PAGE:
The Art of Polymer Clay
Polymer Clay has been around for decades, and was first introduced to a German doll manufacturer looking for a mouldable compound to make heads for toy dolls. It was later realised that it would be a good craft basic, and was launched as a non coloured compound that hardened when cooked. It has since been adapted to its current multi coloured and malleable formulae, and there are now many different brands of polymer clay available to artists of all ages.
In the late 1970’s main stream artists began to experiment with polymer clay as additions to their works and it slowly began to grow in popularity as artists realised what raw potential the clay had for creative minds. Increasing techniques for manipulating the clay began to be published and shared between clay artists and the manufacturers began augmenting their range of polymer clays to better suit their clients’ requirements. It is no longer a simple crafting medium but a recognised art form with a growing band of collectors, and in 2011 an exhibition solely of polymer art is to be held at one of the major American museums.
One of the main joys of working with polymer is how easy it is to manipulate. It is useful in so many art forms, from making sculptural pieces, miniature models, vases, picture frames, boxes etc, to the many jewellery formats, from small individual beads to large focal pieces.
In its raw state you can sculpt it, mould it, stamp it, paint it, ink it, grate it, stitch it, add glitters, mica or embossing powders, metal leaf, herbs, or coloured sand. When it is baked (or cured) you can sand it, carve it, drill it, polish it, paint it, use a lathe to cut into it and basically just do whatever your imagination thinks of.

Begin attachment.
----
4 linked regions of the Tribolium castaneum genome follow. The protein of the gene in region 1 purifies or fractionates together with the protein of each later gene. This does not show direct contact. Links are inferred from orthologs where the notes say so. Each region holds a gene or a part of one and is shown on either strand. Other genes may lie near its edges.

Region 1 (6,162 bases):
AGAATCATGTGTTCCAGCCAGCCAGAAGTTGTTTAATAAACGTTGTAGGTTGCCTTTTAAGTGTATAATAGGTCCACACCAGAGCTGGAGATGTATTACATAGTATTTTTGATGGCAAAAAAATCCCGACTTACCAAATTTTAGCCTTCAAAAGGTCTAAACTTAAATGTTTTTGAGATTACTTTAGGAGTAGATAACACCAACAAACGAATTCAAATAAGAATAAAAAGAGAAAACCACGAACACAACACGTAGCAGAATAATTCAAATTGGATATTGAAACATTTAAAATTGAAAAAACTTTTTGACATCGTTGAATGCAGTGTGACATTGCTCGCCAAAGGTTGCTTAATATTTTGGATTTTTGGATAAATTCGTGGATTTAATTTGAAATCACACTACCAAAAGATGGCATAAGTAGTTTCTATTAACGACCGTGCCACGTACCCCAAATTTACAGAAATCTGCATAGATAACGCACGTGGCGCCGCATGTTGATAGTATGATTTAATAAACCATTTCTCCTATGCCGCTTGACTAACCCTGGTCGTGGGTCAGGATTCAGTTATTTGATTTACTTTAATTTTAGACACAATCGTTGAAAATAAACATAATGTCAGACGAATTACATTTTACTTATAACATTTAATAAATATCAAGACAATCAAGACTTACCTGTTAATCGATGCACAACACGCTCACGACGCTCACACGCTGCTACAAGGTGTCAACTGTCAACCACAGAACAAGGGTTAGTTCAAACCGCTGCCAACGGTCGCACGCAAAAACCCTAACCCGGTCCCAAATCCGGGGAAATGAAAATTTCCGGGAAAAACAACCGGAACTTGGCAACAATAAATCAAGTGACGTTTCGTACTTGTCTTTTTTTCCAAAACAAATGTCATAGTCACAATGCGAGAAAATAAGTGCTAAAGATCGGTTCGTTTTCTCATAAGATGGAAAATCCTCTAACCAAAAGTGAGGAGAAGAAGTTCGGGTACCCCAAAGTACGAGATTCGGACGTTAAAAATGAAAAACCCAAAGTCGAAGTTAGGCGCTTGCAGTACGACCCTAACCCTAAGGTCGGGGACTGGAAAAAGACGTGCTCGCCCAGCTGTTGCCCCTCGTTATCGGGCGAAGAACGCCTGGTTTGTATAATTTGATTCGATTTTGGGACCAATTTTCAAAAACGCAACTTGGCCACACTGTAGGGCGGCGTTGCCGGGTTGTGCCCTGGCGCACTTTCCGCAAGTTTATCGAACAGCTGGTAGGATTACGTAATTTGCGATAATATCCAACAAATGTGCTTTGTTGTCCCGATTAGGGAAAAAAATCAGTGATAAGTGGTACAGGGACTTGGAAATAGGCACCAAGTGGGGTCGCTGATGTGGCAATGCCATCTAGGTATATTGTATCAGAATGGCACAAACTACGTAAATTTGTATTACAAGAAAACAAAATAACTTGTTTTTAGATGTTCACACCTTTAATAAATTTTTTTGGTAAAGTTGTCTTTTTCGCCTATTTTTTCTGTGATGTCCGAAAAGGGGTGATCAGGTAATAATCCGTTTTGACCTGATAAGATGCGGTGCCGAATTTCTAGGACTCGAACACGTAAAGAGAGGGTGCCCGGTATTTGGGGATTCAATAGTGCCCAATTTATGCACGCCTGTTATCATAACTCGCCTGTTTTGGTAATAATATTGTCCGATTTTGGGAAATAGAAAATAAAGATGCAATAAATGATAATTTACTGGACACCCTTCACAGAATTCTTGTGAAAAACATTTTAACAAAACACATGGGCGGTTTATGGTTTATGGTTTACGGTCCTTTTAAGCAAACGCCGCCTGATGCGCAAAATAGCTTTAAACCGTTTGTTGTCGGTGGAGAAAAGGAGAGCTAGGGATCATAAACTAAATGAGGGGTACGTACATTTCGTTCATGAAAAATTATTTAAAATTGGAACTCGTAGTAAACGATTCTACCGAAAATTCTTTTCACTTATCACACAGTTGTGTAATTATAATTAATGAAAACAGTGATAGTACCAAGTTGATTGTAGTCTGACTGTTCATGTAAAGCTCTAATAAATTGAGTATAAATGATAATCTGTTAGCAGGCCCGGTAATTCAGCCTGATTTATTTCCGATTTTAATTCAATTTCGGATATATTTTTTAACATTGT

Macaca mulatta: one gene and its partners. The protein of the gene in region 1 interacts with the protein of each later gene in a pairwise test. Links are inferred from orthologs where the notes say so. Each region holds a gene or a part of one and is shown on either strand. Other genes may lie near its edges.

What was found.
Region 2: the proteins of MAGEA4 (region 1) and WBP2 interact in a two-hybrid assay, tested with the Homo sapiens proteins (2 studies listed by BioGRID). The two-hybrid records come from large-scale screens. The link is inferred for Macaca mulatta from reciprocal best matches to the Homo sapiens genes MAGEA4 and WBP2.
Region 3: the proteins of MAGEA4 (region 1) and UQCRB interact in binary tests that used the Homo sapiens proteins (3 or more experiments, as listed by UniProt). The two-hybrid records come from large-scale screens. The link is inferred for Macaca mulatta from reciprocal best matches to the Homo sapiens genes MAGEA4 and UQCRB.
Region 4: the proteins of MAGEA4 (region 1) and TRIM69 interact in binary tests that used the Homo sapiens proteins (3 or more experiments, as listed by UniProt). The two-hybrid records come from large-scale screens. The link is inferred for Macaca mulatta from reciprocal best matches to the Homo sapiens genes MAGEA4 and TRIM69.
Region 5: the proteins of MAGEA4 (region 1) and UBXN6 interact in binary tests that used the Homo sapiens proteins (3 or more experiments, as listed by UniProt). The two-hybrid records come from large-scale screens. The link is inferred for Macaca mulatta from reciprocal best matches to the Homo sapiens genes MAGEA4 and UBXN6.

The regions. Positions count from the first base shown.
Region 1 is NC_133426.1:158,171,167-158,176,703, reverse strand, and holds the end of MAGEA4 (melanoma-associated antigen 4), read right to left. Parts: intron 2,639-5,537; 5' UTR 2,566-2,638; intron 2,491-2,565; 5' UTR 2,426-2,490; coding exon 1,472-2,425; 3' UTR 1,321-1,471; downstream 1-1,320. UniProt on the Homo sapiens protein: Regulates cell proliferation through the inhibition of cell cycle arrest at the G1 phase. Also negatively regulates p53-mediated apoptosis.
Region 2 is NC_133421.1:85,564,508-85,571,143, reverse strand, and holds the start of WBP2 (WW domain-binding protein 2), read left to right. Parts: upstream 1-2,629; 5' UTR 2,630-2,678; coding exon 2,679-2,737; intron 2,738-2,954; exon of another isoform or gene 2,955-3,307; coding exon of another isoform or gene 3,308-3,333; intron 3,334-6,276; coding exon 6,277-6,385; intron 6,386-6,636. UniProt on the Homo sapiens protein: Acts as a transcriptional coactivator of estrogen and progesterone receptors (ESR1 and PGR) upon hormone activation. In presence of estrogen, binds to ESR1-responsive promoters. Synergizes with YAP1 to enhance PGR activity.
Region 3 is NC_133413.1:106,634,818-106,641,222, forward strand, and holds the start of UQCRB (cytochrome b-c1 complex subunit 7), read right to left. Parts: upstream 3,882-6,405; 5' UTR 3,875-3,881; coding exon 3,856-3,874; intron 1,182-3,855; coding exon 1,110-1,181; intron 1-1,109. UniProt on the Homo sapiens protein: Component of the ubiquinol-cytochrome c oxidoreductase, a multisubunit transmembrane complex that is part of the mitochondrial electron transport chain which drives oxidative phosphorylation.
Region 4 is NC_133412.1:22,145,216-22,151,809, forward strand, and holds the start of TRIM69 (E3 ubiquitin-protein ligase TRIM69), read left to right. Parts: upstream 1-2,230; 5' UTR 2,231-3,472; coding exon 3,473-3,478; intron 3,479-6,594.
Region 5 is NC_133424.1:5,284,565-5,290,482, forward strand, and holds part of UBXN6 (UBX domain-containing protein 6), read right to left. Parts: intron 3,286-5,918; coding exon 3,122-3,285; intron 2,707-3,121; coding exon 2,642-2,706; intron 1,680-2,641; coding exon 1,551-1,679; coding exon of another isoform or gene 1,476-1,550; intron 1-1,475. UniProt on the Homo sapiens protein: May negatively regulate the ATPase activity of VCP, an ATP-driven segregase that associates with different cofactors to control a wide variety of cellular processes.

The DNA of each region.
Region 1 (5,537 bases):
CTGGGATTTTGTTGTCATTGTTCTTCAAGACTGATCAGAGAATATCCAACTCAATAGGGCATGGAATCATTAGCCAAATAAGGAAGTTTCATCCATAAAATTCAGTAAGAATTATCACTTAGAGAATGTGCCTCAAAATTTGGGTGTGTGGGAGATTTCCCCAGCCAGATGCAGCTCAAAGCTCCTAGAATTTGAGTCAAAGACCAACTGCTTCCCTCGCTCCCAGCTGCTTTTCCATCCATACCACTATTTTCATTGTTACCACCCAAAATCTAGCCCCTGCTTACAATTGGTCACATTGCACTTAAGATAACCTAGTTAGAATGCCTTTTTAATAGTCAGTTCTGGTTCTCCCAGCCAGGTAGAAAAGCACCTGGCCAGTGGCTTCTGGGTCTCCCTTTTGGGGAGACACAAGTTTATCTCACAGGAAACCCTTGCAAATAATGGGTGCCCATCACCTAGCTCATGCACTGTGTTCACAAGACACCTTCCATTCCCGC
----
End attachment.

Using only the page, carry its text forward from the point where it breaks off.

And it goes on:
You can buy polymer clay pieces of various shapes and sizes, from a pair of earrings to large sculptural pieces but your first reason for purchasing, as with any art form, should always be your love of the piece. The main American artists now charge thousands of dollars for polymer works, but you can still find individual pieces from up coming artists at reasonable prices. If you want to buy a good collector’s piece, look out for items that have an artist’s monogram or are individually identified with some form of certification to identify the polymer artist.
Well known artists will normally be members of polymer clay associations such as the British Polymer Clay Guild or the International Polymer Clay Association and as the polymer clay community is still relatively small, most artists will also be teaching their techniques to increase people’s awareness of the medium.
Author : Fiona Abel-Smith